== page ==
By my count, my book The Invisible Girls has 3 f-words in 272 pages. And because of that, a well-known Christian radio
station cancelled a radio interview with me last week. I woke up on the morning of the interview to an e-mail from my publisher that the station cancelled because the executive producer read the book and said, “[the profanity] goes against our guidelines for both the broadcast and for listener giveaways.”
And so, because of those three words, thousands of listeners didn’t get to hear how God providentially took me when I was a cancer patient and intersected my life with a family of Somali refugees, and used us in each other’s lives to bring healing and redemption. And the radio station listeners didn’t hear an invitation to buy a copy of the book to support a college fund for those Somali girls.
Seriously? Isn’t that kind of missing the forest for the trees?
I knew when I was publishing the book that if I avoided using profanity and specific anatomy words, the book would be more widely distributed and embraced by certain Christian audiences. But I used them anyway — because they tell a better story than I could tell with pseudo-swear words like “flippin’” or “freakin’”, and because they tell the truth. They’re gritty words that people, like my atheist friend Libby who was dying of terminal lung cancer at age 39, actually said.
It’s unfortunate — no, tragic — that some people think being a “Christian” means watching only G-rated movies or reading sappy books where everything turns out okay in the end because God is on our side, and if He’s on our side, everything works out to our advantage and to our satisfaction.
After all, isn’t that how the Bible reads?
Um….not exactly. If you don’t believe me, just ask yourself this question: If you made a movie of the Biblical narrative, what would you have to rate it?
Not G. Not even R. Maybe NC-17 or even X after you filmed all the rape, beheading, crucifixion and infanticide scenes.
And parts of the story would not be feel-good, satisfactory, warm-fuzzy, Disney-like scenes. Adam and Eve were banished from Eden and never got to return. Adam had to pull up thorny weeds without the luxury of gardening gloves, and Eve had to experience epidural-free childbirth, and then their son killed their other son, and then they died — so it’s hard to say that all things worked out for good in that specific instance.
Moses never got to enter the Promise Land because he screwed up.
Noah preserved humanity by building an ark when no one had seen rain before, which was pretty commendable, but then passed out naked because he was drunk off his arse.
Hosea had to marry a prostitute — and likely catch and suffer from some gnarly STDs because there were no antibiotics or antivirals to treat diseases like gonorrhea or genital herpes back then.
Fast forward to the next Testament, where, instead of reconciling with the Rabbi he betrayed, Judas hangs himself. Paul suffers from a thorn in the flesh that, no matter how close he is to God and no matter how many miraculous things he does for other people, he cannot cure.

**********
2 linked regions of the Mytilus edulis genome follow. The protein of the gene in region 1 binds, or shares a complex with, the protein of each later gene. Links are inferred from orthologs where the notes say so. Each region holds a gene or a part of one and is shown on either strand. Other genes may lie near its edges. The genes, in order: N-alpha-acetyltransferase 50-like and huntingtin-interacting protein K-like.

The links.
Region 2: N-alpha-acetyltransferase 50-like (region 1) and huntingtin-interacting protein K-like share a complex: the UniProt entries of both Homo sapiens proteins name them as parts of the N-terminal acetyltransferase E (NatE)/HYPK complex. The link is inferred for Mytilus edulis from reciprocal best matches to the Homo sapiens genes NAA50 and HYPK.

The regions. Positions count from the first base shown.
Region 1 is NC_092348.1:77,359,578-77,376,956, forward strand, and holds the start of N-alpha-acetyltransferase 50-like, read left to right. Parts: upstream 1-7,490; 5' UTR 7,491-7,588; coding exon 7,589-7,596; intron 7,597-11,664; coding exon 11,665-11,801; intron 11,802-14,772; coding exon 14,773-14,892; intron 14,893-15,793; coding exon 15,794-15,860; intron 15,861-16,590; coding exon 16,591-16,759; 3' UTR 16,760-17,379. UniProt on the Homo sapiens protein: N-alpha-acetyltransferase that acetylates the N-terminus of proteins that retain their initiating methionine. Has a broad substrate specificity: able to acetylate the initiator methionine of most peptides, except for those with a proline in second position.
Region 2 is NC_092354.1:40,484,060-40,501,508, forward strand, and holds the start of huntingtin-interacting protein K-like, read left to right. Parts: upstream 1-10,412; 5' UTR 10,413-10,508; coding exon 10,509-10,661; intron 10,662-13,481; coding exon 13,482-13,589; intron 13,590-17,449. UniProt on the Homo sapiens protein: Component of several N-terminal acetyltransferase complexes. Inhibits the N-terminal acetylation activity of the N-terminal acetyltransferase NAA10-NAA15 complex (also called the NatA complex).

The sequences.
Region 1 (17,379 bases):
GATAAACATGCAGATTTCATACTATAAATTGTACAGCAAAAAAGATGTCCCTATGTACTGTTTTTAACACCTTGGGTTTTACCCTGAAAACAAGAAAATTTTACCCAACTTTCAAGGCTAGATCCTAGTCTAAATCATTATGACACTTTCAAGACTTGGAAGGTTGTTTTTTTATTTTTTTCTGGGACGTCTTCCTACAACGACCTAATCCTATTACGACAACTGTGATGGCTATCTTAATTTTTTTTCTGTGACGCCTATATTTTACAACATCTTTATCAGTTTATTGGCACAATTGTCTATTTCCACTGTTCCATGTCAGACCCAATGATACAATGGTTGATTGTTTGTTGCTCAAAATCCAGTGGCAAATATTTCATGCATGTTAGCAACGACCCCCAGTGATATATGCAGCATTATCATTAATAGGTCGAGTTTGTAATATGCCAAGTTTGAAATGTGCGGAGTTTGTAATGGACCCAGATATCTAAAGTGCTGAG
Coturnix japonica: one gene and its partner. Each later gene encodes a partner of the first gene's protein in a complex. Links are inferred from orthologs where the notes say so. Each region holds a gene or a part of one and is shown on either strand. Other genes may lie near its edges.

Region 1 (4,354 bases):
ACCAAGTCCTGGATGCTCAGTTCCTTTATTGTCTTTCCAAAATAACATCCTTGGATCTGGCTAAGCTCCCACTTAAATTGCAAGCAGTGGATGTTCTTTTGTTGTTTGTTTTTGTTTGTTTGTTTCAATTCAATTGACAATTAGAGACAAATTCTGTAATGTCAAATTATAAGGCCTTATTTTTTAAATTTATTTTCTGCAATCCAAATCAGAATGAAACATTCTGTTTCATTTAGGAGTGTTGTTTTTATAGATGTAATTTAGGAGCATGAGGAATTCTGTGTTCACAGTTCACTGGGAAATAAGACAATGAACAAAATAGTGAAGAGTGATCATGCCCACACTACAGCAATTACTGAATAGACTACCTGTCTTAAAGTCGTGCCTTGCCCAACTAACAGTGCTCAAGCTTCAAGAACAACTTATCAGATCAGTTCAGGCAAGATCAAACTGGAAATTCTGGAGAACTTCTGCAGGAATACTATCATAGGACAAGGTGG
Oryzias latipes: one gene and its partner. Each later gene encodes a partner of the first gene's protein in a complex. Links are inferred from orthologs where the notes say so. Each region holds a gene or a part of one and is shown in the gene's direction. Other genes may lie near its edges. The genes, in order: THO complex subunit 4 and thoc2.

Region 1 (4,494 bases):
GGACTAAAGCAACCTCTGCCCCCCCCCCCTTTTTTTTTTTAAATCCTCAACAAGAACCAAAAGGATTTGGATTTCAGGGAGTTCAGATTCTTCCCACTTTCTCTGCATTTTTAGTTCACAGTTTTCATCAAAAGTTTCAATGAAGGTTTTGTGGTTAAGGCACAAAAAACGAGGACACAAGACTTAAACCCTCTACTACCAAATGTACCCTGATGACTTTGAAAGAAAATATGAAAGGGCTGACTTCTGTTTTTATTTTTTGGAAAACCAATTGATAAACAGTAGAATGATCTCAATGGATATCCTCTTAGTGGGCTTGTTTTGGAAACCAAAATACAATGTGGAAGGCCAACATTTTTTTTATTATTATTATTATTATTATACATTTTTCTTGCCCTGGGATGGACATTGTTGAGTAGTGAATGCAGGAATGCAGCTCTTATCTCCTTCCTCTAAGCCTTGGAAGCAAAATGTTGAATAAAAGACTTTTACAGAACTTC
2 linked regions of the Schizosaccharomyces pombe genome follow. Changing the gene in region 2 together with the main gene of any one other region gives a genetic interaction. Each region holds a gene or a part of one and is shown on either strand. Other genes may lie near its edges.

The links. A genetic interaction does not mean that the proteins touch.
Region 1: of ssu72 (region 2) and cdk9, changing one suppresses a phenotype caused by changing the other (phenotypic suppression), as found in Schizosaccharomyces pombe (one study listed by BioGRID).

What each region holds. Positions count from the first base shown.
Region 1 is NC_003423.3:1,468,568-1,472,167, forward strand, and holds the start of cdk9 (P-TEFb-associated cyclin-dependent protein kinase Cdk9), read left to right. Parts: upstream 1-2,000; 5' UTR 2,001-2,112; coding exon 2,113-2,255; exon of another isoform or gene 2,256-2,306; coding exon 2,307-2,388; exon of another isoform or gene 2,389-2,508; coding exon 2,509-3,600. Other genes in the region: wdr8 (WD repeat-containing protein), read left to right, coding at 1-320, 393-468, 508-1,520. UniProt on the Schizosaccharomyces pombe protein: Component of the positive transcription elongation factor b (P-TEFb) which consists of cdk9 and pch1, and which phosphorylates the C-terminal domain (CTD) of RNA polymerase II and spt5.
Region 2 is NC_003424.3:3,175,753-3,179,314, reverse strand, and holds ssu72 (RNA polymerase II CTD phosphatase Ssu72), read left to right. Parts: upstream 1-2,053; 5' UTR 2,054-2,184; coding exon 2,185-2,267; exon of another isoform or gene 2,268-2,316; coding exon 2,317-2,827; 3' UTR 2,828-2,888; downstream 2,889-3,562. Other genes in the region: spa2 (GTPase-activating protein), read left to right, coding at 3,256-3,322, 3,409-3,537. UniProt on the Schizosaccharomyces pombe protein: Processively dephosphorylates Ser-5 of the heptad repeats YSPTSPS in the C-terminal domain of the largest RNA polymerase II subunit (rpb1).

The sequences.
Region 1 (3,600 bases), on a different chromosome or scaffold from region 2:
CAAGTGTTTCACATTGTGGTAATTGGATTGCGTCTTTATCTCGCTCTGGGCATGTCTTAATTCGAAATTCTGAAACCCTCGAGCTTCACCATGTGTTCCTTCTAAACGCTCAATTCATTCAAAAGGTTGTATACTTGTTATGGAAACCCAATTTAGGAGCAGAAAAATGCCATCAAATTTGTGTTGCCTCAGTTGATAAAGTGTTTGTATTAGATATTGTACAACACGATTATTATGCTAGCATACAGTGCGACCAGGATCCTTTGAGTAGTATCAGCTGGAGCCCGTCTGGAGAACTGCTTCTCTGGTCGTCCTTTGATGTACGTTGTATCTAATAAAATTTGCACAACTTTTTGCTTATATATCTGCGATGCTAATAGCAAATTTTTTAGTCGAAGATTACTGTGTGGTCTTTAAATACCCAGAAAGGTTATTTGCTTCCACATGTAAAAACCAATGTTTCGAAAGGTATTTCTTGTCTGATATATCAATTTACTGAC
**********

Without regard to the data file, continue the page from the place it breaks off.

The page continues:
And instead of restoring Ananias and Sapphira, two dedicated church members who lied about how much they were tithing, the congregation watches while God strikes them dead.
I could go on, but I think the above examples are sufficient to show that the story of God is not the airbrushed narrative we make it out to be, and many of the endings, at least on this side of eternity, are pretty unhappy.
The point the Bible makes is not that God makes us perfect people with perfect endings; it’s that in spite of all the chaos, violence, selfishness, destruction and pain, God loves us enough to stay with us and infuse a messy world with some grace and mercy. Instead of making us stumble around in intolerable darkness, He shines a sliver of light that illuminates the pathway to Paradise, though we will surely be bloodied and bruised along the way. And then we’ll have to die to make it across the last threshold.
When we ignore the reality of our story and the role God has in it, we create lousy, sometimes even laughable, “Christian” music, art and writing that is insulting and irrelevant to the rest of the people on the planet, and sets us up as an object for mockery (and no, it’s not persecution, it’s actually well-deserved criticism.)
When Christian creatives think that in order to be an artist who incorporates faith into their work, they have to present a pretty and perfect picture, they miss the entire point.
Being a Christian musician doesn’t mean you get jewels in your crown for writing horribly obvious, inane lyrics just because you added the name “God” somewhere in the song.
Being a Christian painter doesn’t mean that your portraits of people erase their physical imperfections and flaws. It means that, like Rembrandt, you paint the reality of cleavage-revealing clothing and close-set eyes and twisted noses because your faith isn’t demonstrated by erasing reality, but by shining an exquisite light on all the imperfections.
And for me, being a Christian writer doesn’t mean spinning sappy G-rated tales; it means telling an honest account of life, with whatever the literary equivalent of revealing clothing, close-set eyes and twisted noses is — and then describing the exquisite light of redemption and love that saturates this world. A world that, with all its brokenness, is somehow embraced and sustained by a merciful creator who, through all the unexpected plot twists, is writing the best story of all.